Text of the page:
More than three years ago, a small group of physicists from across the nation went to the bottom of an idle northern Idaho silver mine searching for the "missing matter" of the universe.
They're still looking.The team is one of about a dozen groups worldwide trying to find evidence of "neutrinos," a building block of matter whose properties remain unknown.
The scientists want to know whether the subatomic particles have any weight. If proven, that fact could help explain whether the universe is collapsing.
"We're getting there," Howard Nicholson, a Massachusetts physicist with the project, said last week. "We've had a long, slow struggle."
Funded by federal grants, the researchers began their work in the early 1980s at the University of California-Berkeley. Tests measuring the radioactive decay of tiny sheets of molybdenum foil are conducted underground to keep cosmic rays from throwing off the results.
Since the underground work began, the team has faced troubles.
About six months ago, a ventilation shaft collapsed, Nicholson said. Though it's a stark reminder that the work is dangerous, the chief concern is that it exposed more rock and increased the amount of radon in the air.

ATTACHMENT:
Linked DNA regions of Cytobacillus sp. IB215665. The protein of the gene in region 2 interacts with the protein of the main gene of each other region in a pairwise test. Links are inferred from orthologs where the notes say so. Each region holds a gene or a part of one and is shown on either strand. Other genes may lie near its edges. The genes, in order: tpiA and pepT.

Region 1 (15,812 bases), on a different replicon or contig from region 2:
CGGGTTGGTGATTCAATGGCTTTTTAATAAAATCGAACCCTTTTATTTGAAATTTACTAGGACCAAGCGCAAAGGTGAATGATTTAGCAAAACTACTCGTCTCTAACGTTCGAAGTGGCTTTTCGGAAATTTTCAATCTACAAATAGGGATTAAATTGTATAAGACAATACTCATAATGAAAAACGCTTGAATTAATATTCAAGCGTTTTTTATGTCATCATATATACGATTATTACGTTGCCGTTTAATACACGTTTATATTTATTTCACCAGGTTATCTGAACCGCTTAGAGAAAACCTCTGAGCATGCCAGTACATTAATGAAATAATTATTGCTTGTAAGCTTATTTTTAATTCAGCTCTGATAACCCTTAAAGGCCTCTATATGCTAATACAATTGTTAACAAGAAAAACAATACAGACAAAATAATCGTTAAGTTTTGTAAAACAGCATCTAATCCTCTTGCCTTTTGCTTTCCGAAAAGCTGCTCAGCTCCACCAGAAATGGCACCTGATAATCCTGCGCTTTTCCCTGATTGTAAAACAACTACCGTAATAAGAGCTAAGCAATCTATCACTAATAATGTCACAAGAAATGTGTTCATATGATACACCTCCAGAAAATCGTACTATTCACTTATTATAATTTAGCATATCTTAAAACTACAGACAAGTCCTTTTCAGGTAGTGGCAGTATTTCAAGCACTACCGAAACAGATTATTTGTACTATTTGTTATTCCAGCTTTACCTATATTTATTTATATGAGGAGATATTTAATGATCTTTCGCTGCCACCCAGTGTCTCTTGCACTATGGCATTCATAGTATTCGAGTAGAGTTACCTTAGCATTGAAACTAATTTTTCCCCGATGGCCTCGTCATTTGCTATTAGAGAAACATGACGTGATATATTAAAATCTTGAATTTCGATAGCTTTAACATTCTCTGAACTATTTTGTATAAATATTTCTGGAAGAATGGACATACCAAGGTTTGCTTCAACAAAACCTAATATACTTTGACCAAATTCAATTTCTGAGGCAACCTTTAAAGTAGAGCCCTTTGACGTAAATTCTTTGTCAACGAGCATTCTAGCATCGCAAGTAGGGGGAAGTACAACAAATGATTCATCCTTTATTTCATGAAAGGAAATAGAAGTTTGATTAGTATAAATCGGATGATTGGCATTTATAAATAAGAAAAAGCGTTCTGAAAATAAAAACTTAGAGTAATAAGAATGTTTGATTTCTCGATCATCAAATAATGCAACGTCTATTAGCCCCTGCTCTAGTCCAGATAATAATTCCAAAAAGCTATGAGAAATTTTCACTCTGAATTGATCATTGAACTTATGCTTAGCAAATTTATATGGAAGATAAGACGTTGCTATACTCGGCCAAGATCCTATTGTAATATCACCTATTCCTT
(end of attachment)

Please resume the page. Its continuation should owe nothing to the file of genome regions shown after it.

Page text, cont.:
Radon is produced by natural radiation from rock. It's a concern for the researchers because sensors can mistake it for radiation they are trying to measure.
Also, the team has had several members leave the project. Two scientists went into semi-retirement and another had a heart attack. Two students helping the project graduated.
"We're somewhat shorthanded," Nicholson said. "The plan is to get through with the people we have."
In addition to a 4,000-foot layer of earth, the apparatus the researchers use to measure the decay is encased in lead, wax and specially treated plastic.
The experiment normally operates unattended. Researchers take turns visiting the site every couple of weeks, checking on the equipment and collecting readings.
The first round of experiments ended without turning up evidence of neutrinos, Nicholson said.